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Rockefeller calls for new dept. of ferriesThe plan would rely on gas-tax funds.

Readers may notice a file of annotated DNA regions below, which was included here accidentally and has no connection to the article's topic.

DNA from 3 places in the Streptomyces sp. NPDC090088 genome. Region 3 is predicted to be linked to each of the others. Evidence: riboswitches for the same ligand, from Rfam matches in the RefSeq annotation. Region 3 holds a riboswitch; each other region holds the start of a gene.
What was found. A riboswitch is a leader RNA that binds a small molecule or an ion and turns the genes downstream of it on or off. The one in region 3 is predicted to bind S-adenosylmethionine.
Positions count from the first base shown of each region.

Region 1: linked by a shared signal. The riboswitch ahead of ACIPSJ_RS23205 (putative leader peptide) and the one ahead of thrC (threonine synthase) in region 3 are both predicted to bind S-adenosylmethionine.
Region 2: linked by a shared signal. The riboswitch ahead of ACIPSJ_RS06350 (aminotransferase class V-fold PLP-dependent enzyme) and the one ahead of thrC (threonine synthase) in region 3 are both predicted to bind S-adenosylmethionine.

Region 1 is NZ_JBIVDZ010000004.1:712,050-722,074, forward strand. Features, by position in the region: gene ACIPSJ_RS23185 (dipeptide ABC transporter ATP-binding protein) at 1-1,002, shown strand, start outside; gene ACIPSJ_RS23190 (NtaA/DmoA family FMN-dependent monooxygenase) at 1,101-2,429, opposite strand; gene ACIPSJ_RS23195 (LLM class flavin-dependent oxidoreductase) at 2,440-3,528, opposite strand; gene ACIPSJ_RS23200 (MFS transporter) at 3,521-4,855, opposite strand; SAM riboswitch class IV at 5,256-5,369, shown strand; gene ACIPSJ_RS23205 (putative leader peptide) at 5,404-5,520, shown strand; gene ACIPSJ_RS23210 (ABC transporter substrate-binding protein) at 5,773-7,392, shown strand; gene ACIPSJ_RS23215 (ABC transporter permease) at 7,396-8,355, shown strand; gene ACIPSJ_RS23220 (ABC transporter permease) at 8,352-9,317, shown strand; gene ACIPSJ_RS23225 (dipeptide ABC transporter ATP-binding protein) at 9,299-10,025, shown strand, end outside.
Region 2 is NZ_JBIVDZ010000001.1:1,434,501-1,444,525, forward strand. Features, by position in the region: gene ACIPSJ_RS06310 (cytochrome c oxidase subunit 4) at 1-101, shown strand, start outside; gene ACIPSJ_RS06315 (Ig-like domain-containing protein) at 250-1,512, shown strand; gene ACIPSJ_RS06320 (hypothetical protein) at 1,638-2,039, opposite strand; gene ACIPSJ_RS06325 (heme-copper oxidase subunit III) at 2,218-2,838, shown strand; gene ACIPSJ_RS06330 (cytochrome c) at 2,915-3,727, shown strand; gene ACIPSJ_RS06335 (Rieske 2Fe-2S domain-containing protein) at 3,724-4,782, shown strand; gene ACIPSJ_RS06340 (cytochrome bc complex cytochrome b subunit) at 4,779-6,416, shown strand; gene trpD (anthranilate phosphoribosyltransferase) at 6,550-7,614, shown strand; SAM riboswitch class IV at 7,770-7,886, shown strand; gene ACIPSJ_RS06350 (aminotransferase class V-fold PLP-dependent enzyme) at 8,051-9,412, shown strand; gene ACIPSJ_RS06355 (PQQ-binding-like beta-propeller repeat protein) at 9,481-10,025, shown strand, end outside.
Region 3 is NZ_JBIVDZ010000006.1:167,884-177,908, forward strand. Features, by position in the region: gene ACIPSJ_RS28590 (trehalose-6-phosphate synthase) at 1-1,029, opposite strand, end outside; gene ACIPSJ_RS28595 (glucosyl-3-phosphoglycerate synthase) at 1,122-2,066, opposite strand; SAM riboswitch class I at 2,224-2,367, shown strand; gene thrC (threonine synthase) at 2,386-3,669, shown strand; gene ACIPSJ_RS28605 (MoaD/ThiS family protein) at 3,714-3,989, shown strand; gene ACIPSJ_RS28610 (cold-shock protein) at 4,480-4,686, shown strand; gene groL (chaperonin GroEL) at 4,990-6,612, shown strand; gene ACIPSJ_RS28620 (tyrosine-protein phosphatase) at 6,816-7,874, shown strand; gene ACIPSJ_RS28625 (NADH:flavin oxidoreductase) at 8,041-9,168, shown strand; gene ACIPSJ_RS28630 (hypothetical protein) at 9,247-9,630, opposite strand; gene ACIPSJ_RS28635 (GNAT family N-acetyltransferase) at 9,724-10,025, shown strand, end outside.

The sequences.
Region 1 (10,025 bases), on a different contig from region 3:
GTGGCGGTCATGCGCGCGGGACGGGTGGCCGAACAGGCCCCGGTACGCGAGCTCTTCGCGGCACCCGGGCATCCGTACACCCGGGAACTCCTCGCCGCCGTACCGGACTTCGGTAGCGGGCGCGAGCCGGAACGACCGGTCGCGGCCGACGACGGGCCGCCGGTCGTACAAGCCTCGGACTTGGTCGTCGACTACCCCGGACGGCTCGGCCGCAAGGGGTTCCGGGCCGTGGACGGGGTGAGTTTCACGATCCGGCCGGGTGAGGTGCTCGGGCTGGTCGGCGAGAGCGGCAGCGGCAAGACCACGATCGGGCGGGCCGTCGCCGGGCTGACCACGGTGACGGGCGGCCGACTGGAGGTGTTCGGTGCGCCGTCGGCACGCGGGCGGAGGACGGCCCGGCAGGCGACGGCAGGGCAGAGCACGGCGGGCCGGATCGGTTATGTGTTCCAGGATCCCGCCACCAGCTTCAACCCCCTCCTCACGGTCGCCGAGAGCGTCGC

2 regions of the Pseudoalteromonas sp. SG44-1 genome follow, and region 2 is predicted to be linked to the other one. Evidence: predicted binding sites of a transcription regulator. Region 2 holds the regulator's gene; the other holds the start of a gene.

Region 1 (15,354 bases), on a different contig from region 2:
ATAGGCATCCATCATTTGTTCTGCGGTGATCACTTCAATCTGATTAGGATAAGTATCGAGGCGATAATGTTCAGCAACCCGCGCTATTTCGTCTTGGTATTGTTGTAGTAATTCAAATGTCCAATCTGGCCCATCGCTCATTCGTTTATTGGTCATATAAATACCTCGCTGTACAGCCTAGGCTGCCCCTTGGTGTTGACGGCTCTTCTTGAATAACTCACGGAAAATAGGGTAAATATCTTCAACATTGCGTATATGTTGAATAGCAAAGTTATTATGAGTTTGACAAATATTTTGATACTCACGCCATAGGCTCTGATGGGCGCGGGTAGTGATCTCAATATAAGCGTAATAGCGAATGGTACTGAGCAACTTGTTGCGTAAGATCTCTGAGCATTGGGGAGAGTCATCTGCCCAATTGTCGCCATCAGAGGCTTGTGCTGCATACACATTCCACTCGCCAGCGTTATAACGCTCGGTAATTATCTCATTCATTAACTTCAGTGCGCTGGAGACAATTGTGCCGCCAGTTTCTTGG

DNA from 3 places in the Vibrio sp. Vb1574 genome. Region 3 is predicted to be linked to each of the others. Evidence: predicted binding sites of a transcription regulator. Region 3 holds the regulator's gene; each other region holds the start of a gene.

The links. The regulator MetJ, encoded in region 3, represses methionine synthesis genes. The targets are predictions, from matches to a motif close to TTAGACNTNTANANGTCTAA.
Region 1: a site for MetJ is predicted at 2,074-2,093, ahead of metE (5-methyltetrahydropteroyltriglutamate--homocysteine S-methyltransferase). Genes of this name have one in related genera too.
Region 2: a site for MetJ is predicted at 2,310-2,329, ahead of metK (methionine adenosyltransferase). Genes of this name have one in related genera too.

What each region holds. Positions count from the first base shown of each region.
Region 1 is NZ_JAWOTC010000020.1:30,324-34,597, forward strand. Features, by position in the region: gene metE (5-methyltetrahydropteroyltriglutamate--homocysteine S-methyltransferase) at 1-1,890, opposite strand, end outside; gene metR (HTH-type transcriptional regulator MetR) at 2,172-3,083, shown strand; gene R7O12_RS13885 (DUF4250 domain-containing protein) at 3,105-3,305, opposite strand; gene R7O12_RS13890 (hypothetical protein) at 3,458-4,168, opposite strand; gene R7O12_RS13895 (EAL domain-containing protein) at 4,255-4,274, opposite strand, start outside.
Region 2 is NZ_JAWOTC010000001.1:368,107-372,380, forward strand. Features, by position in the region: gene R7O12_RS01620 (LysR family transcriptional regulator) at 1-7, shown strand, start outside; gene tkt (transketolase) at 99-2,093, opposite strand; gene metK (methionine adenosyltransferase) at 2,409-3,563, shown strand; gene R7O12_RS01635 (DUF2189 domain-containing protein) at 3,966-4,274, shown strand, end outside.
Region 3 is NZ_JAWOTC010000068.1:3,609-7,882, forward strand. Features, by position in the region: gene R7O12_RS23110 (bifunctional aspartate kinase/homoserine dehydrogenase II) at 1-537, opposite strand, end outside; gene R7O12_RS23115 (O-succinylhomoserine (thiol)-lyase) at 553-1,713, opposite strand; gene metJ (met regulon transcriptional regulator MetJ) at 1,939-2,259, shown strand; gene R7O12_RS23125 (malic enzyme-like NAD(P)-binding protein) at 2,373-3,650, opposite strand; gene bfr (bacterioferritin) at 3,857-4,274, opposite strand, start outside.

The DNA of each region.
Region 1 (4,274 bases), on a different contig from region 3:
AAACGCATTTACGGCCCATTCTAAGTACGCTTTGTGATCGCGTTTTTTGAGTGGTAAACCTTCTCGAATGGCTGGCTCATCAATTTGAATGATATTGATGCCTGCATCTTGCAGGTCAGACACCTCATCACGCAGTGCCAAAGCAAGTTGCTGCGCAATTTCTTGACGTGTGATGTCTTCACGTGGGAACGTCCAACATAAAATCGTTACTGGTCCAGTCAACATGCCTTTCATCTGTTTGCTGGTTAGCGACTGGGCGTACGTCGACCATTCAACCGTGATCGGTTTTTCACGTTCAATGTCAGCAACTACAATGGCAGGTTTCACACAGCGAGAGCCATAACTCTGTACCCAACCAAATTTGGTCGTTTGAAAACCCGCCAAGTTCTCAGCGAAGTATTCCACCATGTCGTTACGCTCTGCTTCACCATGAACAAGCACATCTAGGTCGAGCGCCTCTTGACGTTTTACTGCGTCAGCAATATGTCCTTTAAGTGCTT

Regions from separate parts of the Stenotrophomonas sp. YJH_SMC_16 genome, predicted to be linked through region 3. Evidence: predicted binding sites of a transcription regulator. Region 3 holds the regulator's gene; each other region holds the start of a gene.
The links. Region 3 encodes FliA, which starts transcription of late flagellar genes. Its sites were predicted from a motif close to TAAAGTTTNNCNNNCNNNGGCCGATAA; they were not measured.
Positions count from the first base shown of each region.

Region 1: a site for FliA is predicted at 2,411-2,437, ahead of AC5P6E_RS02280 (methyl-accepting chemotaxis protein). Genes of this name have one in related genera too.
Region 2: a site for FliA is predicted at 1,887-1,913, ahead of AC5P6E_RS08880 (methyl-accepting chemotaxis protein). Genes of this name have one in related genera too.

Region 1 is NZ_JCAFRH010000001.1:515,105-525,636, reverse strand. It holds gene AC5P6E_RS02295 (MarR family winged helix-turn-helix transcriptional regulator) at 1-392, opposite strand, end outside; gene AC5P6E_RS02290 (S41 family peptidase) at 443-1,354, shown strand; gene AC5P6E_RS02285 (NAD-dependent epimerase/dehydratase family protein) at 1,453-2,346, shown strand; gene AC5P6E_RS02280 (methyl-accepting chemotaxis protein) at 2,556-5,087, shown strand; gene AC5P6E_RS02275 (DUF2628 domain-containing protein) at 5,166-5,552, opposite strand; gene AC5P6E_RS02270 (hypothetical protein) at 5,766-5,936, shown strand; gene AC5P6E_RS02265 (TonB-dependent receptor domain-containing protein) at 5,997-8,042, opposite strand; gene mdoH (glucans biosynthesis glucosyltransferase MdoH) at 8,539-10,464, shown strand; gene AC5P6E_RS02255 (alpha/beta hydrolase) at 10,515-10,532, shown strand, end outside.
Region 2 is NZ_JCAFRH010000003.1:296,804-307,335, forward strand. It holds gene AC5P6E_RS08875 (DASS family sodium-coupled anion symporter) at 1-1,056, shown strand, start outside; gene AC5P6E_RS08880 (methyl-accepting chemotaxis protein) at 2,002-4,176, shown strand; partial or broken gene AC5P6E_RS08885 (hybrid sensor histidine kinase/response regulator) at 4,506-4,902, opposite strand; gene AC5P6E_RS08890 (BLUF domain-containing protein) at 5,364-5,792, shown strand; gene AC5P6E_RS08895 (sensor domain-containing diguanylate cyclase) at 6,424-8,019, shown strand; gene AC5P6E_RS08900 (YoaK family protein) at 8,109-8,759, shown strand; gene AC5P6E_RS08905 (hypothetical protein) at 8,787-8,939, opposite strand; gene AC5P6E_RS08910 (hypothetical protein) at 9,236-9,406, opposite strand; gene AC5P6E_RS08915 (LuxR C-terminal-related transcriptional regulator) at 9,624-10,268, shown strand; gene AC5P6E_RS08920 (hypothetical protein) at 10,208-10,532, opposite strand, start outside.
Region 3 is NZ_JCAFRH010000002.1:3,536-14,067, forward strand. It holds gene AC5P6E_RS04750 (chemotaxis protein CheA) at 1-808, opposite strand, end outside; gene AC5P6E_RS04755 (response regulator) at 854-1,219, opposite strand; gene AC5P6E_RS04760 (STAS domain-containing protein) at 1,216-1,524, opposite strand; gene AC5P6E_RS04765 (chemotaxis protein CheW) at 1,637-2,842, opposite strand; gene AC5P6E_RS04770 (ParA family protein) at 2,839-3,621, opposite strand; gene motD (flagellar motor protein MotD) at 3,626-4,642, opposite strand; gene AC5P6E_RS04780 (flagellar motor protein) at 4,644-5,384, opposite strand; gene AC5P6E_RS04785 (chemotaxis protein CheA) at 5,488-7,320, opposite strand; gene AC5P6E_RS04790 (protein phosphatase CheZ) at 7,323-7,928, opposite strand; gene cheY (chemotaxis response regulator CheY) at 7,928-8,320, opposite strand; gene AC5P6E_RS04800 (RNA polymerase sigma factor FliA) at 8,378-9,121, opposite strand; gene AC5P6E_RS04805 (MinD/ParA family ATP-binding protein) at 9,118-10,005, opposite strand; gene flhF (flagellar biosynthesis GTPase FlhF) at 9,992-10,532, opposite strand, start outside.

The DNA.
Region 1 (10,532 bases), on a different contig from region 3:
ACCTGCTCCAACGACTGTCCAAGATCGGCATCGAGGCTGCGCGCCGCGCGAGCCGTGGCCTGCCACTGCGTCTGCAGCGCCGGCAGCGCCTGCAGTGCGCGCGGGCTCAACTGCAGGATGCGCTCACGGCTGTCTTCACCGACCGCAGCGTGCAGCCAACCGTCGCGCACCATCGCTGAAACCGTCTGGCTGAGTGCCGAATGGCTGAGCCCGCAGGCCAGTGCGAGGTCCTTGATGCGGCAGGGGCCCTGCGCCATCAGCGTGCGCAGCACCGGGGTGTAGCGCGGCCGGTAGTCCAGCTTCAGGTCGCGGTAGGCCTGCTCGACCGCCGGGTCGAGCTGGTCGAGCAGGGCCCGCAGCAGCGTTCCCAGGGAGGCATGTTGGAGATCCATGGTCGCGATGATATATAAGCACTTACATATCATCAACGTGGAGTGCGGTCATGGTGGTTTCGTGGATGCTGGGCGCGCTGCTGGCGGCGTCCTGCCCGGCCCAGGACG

"Rep. Phil Rockefeller (D-Bainbridge Island) wants to save the ferry system by taking it out of the Department of Transportation and dedicating a portion of the gas tax to the system.And while the measure would adequately fund the current level of ferry service, the price tag - almost 30 percent of general state highway money - may make it a tough sell in the legislature.This part of the highway system is in dire straits, Rockefeller said, and the gas tax is quite literally the only source of money out there.Rockefeller introduced legislation earlier this week to establish a separate Washington State Ferries System. He proposes to fund the system by dedicating to the ferries an additional 3.64 cents of the tax on each gallon of gasoline sold in the state. The gas tax currently is 23 cents, of which the ferry system gets about 1.1 cent. Rockefeller's bill would boost that amount to roughly 4.75 cents.According to state estimates, each penny in gasoline tax raises about $33 million per year. So Rockefeller's bill would boost gas-tax funding of the ferry system from roughly $36 million per year to just under $150 million. The gas-tax money would replace the revenue that the ferry system lost from repeal of the value-based Motor Vehicle Excise Tax, first by voter passage of Initiative 695 in 1999, then by legislative action.Rockefeller's bill establishes the ferry system as a separate department of state government. The system director would be a cabinet-type position, who would be appointed by the governor and serve at the governor's pleasure after state senate confirmation.The increasing accountability and a dedicated revenue stream make sense, Rockefeller said. I hope that people dependent on the ferry system express their sentiments in favor of this to the legislature.The biggest roadblock facing the bill may be the competing demands for gas-tax dollars. The plan would boost the ferry system's share of gas-tax revenue from less than five percent to over 20 percent.Under the bill, the amount dedicated to ferries would come from money presently allocated for general state highway purposes, and would absorb roughly one-third of that money. Seeing little likelihood that concrete-and-asphalt highway users would surrender a third of their budget, most observers do not expect Rockefeller's measure to pass.I applaud him for bringing it up, said Sen. Betti Sheldon (D-Bremerton), the Senate's Democratic floor leader. I would be surprised if the bill gets out of the House, but if it gets over here to the Senate, we'll try to give it a hearing. "

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